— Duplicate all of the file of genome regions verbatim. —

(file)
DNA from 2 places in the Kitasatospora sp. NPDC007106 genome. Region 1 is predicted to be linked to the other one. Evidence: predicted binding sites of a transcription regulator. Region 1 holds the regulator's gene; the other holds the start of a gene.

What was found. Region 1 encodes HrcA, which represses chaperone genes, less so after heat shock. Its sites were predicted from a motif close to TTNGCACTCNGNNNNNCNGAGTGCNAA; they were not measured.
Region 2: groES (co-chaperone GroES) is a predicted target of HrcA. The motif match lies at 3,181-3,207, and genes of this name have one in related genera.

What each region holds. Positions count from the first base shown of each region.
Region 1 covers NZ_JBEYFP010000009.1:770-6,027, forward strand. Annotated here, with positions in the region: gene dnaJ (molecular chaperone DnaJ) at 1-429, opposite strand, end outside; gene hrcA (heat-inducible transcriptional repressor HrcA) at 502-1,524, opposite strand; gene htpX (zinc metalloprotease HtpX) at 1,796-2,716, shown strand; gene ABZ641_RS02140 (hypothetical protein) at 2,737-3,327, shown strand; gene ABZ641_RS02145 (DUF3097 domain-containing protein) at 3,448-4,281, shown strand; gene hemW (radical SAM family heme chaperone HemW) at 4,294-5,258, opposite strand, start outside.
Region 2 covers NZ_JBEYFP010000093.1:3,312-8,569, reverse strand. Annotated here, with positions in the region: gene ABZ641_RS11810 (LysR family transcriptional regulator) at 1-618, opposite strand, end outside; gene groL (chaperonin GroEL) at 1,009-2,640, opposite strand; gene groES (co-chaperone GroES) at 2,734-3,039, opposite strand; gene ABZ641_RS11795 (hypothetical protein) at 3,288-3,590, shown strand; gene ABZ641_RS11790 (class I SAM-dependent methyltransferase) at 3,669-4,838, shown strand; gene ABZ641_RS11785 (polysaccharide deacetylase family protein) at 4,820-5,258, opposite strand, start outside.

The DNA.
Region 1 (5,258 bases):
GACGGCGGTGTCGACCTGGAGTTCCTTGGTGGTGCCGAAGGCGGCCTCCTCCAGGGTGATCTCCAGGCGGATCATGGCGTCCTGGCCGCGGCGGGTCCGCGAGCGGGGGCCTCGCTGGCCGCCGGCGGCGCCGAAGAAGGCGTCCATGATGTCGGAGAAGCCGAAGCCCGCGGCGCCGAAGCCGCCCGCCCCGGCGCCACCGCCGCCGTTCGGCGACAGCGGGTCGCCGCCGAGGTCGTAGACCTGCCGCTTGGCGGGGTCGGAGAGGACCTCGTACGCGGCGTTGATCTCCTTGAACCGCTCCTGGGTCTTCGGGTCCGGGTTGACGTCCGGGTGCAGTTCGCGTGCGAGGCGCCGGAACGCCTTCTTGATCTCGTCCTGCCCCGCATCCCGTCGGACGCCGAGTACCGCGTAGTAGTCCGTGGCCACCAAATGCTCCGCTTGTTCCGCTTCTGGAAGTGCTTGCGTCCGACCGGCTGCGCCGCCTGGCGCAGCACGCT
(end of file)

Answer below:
DNA from 2 places in the Kitasatospora sp. NPDC007106 genome. Region 1 is predicted to be linked to the other one. Evidence: predicted binding sites of a transcription regulator. Region 1 holds the regulator's gene; the other holds the start of a gene.

What was found. Region 1 encodes HrcA, which represses chaperone genes, less so after heat shock. Its sites were predicted from a motif close to TTNGCACTCNGNNNNNCNGAGTGCNAA; they were not measured.
Region 2: groES (co-chaperone GroES) is a predicted target of HrcA. The motif match lies at 3,181-3,207, and genes of this name have one in related genera.

What each region holds. Positions count from the first base shown of each region.
Region 1 covers NZ_JBEYFP010000009.1:770-6,027, forward strand. Annotated here, with positions in the region: gene dnaJ (molecular chaperone DnaJ) at 1-429, opposite strand, end outside; gene hrcA (heat-inducible transcriptional repressor HrcA) at 502-1,524, opposite strand; gene htpX (zinc metalloprotease HtpX) at 1,796-2,716, shown strand; gene ABZ641_RS02140 (hypothetical protein) at 2,737-3,327, shown strand; gene ABZ641_RS02145 (DUF3097 domain-containing protein) at 3,448-4,281, shown strand; gene hemW (radical SAM family heme chaperone HemW) at 4,294-5,258, opposite strand, start outside.
Region 2 covers NZ_JBEYFP010000093.1:3,312-8,569, reverse strand. Annotated here, with positions in the region: gene ABZ641_RS11810 (LysR family transcriptional regulator) at 1-618, opposite strand, end outside; gene groL (chaperonin GroEL) at 1,009-2,640, opposite strand; gene groES (co-chaperone GroES) at 2,734-3,039, opposite strand; gene ABZ641_RS11795 (hypothetical protein) at 3,288-3,590, shown strand; gene ABZ641_RS11790 (class I SAM-dependent methyltransferase) at 3,669-4,838, shown strand; gene ABZ641_RS11785 (polysaccharide deacetylase family protein) at 4,820-5,258, opposite strand, start outside.

The DNA.
Region 1 (5,258 bases):
GACGGCGGTGTCGACCTGGAGTTCCTTGGTGGTGCCGAAGGCGGCCTCCTCCAGGGTGATCTCCAGGCGGATCATGGCGTCCTGGCCGCGGCGGGTCCGCGAGCGGGGGCCTCGCTGGCCGCCGGCGGCGCCGAAGAAGGCGTCCATGATGTCGGAGAAGCCGAAGCCCGCGGCGCCGAAGCCGCCCGCCCCGGCGCCACCGCCGCCGTTCGGCGACAGCGGGTCGCCGCCGAGGTCGTAGACCTGCCGCTTGGCGGGGTCGGAGAGGACCTCGTACGCGGCGTTGATCTCCTTGAACCGCTCCTGGGTCTTCGGGTCCGGGTTGACGTCCGGGTGCAGTTCGCGTGCGAGGCGCCGGAACGCCTTCTTGATCTCGTCCTGCCCCGCATCCCGTCGGACGCCGAGTACCGCGTAGTAGTCCGTGGCCACCAAATGCTCCGCTTGTTCCGCTTCTGGAAGTGCTTGCGTCCGACCGGCTGCGCCGCCTGGCGCAGCACGCT